ELEVATIONE RANGEELEVATION CONVERTED TO TEMPERATURE

EXAMPLES:

RHODODENDRON IN THE HIMALAYAS

concepts realized and potential niche
Concepts: realized and potentialniche

Realized climate niche = the average climate conditions where the species are growing in nature

Potential climate niche = the climate conditions where the (fundamental) species are able to grow without interference from other organisms

abundance

temperature

elevation gradient in temperature lapse rate decrease 0 5 degrees celsius each 100 elevation meter

high

Alpine

Tundra

Elevation

low

Subtropical Forest

Northern

Arctic Tundra

Elevation gradient in temperature lapse rate= decrease 0.5 degrees Celsius each 100 elevation meter

Montane

Coniferous

Forest

Deciduous

Forest

slide18

INTERPOLATION : ASSUMING ALL SPECIES ARE PRESNET IN ALL 100M INTERVALS BETWEEN LOWER AND UPPER ELEVATION LIMIT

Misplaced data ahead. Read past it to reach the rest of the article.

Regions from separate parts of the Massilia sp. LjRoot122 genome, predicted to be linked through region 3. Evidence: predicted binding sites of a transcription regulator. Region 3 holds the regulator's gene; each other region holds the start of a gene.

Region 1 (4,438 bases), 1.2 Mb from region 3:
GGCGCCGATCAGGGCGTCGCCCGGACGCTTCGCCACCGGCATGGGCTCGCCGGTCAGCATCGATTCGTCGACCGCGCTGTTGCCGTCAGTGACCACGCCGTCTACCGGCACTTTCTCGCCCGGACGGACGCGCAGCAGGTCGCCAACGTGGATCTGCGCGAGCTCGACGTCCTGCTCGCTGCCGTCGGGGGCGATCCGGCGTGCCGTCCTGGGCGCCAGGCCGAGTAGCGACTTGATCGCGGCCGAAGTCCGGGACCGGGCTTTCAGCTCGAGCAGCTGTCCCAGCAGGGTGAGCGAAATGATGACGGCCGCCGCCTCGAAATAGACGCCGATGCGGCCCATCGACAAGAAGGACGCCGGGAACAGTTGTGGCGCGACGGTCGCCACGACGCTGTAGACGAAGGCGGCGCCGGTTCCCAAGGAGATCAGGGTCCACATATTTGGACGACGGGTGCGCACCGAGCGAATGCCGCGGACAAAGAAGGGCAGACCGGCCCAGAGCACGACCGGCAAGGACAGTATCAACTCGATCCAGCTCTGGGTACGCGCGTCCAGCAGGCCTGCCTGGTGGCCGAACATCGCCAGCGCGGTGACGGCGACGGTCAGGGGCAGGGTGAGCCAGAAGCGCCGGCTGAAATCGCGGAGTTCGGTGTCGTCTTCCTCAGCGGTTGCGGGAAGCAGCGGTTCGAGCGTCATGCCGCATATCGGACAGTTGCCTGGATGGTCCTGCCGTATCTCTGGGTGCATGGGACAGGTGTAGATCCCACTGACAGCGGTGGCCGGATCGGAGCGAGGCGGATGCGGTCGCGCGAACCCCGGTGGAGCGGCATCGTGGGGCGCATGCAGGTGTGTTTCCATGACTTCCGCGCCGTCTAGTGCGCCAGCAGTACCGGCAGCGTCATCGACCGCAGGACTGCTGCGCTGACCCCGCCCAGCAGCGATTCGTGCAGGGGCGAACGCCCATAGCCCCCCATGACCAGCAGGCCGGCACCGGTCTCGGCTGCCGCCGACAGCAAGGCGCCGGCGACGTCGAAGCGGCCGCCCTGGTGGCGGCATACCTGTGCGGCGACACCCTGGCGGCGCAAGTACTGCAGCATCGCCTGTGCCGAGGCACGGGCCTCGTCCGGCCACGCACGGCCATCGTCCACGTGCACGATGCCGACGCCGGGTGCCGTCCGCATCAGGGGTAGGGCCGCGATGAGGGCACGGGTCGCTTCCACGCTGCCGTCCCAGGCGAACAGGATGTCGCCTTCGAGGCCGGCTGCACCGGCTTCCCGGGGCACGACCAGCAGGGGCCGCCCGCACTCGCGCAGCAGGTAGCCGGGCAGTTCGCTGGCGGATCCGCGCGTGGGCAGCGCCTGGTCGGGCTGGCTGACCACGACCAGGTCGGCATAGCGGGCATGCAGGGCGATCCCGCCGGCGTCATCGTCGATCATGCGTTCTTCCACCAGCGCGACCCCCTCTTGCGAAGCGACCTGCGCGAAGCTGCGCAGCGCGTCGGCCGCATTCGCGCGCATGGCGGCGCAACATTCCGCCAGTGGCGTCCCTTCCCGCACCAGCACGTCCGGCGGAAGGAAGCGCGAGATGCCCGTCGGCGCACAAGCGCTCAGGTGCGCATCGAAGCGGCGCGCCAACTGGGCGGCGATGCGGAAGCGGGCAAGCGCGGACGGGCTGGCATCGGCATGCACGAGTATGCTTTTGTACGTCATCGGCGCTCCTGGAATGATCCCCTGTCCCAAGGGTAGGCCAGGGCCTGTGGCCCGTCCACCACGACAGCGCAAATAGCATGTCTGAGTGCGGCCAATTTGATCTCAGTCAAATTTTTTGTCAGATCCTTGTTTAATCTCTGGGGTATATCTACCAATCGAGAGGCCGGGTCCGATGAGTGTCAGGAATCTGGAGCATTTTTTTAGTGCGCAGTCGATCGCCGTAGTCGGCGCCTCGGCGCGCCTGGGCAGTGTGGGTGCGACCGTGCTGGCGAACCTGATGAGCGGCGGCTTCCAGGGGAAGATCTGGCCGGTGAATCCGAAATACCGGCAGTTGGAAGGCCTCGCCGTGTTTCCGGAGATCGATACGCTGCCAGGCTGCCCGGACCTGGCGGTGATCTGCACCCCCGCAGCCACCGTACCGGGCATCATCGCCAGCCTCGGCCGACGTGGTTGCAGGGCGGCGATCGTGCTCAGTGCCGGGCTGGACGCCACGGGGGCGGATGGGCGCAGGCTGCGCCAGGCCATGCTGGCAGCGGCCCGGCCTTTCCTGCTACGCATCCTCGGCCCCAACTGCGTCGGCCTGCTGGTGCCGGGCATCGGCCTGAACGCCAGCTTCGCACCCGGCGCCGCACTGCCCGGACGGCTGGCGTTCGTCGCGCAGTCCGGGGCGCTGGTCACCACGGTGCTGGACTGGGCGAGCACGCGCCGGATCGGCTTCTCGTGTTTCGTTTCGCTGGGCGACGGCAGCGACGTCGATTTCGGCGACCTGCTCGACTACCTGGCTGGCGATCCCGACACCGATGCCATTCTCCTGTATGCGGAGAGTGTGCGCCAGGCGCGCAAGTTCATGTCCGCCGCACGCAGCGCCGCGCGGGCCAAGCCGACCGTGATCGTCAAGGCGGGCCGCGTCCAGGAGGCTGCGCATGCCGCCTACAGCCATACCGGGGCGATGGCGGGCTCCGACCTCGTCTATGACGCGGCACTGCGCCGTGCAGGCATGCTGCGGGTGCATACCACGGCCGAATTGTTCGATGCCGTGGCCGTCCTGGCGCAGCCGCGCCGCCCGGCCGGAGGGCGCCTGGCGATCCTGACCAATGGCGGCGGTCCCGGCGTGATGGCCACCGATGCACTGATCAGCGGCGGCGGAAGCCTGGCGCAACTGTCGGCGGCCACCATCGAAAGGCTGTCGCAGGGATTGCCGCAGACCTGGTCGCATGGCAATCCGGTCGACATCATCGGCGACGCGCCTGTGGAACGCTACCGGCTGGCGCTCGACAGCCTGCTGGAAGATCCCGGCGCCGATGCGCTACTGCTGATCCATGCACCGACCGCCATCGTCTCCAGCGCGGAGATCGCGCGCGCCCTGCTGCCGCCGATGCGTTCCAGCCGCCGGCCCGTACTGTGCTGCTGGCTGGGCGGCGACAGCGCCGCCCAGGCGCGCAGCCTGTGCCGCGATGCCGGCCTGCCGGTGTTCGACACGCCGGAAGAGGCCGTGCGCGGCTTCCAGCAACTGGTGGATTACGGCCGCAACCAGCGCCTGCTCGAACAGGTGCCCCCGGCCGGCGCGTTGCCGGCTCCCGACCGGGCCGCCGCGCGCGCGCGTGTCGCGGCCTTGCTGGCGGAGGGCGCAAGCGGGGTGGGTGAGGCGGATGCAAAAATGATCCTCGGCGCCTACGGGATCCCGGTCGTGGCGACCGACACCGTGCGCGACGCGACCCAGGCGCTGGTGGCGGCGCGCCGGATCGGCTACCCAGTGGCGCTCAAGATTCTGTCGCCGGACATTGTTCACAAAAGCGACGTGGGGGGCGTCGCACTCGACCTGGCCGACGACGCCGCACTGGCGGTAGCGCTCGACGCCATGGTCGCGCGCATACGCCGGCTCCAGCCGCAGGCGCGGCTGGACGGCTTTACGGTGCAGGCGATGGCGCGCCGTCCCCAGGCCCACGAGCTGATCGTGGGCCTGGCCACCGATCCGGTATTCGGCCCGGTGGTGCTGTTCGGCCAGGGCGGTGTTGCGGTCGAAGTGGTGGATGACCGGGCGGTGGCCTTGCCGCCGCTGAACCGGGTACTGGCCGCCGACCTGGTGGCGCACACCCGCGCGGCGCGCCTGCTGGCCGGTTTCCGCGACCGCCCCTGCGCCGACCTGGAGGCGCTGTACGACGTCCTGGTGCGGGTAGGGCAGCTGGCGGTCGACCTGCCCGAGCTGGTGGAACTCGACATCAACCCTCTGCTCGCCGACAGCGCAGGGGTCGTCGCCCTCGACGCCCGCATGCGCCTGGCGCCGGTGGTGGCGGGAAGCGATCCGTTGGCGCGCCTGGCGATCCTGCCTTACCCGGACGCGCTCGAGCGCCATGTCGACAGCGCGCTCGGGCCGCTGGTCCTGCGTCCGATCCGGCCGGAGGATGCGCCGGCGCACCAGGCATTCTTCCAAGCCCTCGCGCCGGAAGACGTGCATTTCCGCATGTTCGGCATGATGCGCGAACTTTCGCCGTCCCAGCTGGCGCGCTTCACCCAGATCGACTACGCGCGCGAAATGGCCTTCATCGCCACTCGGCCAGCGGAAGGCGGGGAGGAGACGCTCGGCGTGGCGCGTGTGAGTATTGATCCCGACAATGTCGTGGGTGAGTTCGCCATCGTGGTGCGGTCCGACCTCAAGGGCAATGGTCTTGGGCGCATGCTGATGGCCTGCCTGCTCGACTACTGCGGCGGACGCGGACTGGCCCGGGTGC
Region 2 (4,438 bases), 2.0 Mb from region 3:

This gives total number of specie in all different elevation bands from 100 m to 6000 m a.s.l.

slide19

INTERPOLATION : ASSUMING ALL SPECIES ARE PRESNET IN ALL 100M INTERVALS BETWEEN LOWER AND UPPER ELEVATION LIMIT

This gives total number of species in all different elevation bands from 100 m to 6000 m a.s.l.

This can be done for different life forms, such as ferns,trees or total number of endemics and total number of species

tree species richness patterns

Species richness

Elevation

Tree species richness patterns
  • Unimodal relationship between tree species richness and elevation.
  • Maximum tree species found between 900 and 1000 m.
mountain biomes
Mountain Biomes
  • “Islands” = isolation=